Susie Kahlich

photo by Nadja Wohlleben 2016

photo by Nadja Wohlleben 2016

I am a martial arts instructor, certified self defense instructor and a violent crime survivor.

I started studying martial arts in 2000, after I became a victim of a very violent crime.  Like most women, I had never taken a self defense course in my life.  I knew it would be a smart thing to do, but while I always told myself I was too busy or the classes too expensive or too far way, the truth was, I was scared.  Before I was attacked, I had this tiny but powerful suspicion inside of me that I never wanted to face: I was worried that I wouldn’t fight back, I wouldn’t defend myself.  But the attack taught me that the will to survive is much greater than we realize.  The body has a biological response for fight or flight – and you have no control over what your body does in these situations.  But your body isn’t going let you go down that easy and it will do whatever it takes to survive.

I started training the Japanese art of Ninpo Tai Jitsu (Ninjitsu) in Los Angeles, under Chadwick Minge, with the intention of just learning a few moves, and then getting on with my life.  But a lot of the things addressed in our classes were more than locks and throws and punches — there was strategy, reading another person’s intention, balance, bodyworks.  But mostly it was about learning to trust yourself, your training, and your body — your will to survive.  I stayed with my teacher for 8 years and became the first woman in his 25 years of teaching to reach instructor level, out of sheer perseverence.  Those guys do not make it easy!

Susie Kahlich
Susie Kahlich

The way the body learns is to repeat an action over and over again; it learns more quickly when it moves slowly rather than vice versa.  That’s the way I teach.  Because I am a comparative person — I look for patterns and relationships in everything — during my training I looked for everyday movements I already did that were similar to the techniques I was learning.  Ever had your arms full and use your foot to push open a door?  That’s the exact same move as the front kick tobi geri in Ninjitsu, and you’ve already done it a thousand times.  Which means you can already do it, and you’re already good at it.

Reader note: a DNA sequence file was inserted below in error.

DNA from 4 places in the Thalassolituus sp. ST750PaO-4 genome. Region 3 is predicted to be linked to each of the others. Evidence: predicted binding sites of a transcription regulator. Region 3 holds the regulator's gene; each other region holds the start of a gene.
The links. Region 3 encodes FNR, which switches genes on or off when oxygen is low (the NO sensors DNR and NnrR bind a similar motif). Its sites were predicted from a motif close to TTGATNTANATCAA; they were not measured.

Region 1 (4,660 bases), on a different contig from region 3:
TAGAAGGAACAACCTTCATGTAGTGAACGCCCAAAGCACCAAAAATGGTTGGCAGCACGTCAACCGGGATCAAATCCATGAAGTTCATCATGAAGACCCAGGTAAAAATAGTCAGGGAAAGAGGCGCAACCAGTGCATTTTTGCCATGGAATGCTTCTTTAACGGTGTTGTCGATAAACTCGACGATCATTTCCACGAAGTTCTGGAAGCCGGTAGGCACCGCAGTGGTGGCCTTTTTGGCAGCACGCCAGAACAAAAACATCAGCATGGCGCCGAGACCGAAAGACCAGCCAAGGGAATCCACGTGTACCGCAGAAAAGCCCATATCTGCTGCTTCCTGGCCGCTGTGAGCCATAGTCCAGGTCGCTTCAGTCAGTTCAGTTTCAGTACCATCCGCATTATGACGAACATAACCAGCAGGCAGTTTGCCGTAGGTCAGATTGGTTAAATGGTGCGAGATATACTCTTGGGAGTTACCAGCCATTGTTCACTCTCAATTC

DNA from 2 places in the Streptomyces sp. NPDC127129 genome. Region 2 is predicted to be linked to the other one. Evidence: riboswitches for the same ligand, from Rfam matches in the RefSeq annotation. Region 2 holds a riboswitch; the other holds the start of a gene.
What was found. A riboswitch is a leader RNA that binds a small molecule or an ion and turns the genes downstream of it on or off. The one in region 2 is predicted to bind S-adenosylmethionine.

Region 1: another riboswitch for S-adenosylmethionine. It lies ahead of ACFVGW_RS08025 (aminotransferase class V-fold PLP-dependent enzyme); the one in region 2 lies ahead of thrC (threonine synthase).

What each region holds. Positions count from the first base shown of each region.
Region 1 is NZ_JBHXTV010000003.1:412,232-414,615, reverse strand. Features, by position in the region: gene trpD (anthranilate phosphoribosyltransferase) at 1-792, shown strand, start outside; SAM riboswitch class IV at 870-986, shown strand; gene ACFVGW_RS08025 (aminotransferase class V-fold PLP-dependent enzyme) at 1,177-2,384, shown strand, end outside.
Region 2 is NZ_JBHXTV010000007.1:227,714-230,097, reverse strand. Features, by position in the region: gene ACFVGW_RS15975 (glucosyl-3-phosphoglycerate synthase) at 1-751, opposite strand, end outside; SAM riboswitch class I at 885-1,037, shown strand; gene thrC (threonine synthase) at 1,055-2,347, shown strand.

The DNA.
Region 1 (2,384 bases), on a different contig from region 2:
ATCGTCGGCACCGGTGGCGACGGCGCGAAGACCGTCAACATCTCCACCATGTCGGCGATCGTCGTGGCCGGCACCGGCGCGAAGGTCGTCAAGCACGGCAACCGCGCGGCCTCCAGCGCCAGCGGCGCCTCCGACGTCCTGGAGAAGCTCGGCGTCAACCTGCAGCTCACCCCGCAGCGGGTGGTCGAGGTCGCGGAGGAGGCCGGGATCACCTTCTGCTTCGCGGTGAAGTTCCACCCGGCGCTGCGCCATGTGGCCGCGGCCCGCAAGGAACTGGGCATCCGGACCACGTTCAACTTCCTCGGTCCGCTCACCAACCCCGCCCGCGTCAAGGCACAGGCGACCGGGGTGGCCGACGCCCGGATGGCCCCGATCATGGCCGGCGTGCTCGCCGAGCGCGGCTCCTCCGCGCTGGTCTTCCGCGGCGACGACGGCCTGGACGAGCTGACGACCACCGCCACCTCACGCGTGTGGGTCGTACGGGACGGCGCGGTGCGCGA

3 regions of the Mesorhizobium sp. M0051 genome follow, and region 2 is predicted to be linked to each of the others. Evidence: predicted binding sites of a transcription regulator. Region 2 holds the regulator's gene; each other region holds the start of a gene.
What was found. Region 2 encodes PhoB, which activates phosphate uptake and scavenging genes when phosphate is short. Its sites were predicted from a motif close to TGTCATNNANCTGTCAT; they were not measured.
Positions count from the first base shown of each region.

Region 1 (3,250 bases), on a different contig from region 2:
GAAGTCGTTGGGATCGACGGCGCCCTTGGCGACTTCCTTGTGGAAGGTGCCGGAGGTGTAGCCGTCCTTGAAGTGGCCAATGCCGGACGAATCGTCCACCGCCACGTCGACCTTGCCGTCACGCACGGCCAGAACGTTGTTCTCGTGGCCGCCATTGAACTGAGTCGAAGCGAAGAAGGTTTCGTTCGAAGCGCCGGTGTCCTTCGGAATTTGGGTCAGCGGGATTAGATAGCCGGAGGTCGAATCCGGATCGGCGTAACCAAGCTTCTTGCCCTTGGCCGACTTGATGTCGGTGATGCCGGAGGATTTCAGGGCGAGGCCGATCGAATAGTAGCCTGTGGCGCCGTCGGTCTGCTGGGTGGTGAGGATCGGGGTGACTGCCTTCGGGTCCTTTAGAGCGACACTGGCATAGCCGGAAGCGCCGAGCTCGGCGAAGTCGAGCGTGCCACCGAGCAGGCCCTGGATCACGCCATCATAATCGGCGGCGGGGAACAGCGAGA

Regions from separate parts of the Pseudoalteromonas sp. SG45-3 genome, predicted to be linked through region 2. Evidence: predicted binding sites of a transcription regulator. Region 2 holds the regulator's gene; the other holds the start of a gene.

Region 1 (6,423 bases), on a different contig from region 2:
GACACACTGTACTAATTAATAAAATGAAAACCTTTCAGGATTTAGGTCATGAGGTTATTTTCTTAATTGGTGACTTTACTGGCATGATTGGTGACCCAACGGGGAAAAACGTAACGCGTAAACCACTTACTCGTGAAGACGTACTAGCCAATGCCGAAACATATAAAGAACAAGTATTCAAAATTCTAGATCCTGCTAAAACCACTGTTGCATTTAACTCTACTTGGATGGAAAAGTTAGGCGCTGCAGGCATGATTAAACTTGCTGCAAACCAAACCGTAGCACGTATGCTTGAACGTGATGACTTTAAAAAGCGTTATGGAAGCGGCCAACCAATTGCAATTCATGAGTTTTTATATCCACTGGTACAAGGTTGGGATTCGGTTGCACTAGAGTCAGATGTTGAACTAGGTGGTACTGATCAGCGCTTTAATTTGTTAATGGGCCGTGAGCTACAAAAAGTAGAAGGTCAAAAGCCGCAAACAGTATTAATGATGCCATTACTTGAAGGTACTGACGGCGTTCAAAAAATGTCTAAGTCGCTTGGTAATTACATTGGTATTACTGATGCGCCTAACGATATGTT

Susie Kahlich

Reading about the New Year’s Eve attacks in Cologne and Hamburg horrified me.  It was every woman’s absolute worst nightmare.  I was struck by the similarity in the method of the attacks to those seen in Cairo and other cities against Western female reporters during the Arab Spring.  If those attacks during the Arab Spring weren’t coordinated and organized beforehand, they certainly are now.  

My first response was to figure out how to defend yourself in that type of attack.  Many other martial artists I’ve spoken to have said “at that level, there’s nothing you can do.  You just have to let it happen.” I refuse to accept this, and after studying the reports of the victims — what they experienced, how the attacks were carried out exactly — I recognized another element to the attacks that is similar to something I saw in California.  There is a defense against this kind of attack, in fact (although always the first defense is awareness), that requires no special training or specific fitness levels, but it does require rearranging one’s thinking a bit.

Women need to know how to defend themselves in a realistic way — not by changing their routes or their clothes or going out in pairs or adjusting their lives, even temporarily; because every woman knows that all that does is reduce a risk, but never eliminate it.  She’ll reduce those risks much more substantially if she’s confident she knows what to do in the event she finds herself in that situation.

Courses and workshops are open to all ages, body types, fitness levels and all gender identities. Contact us with any questions or concerns.

That doesn’t take 16 years of training; it takes a different understanding of herself and her own strengths. It’s the journey I’ve been on since 2000, and it’s the journey I’d like to share with you.

Susie Kahlich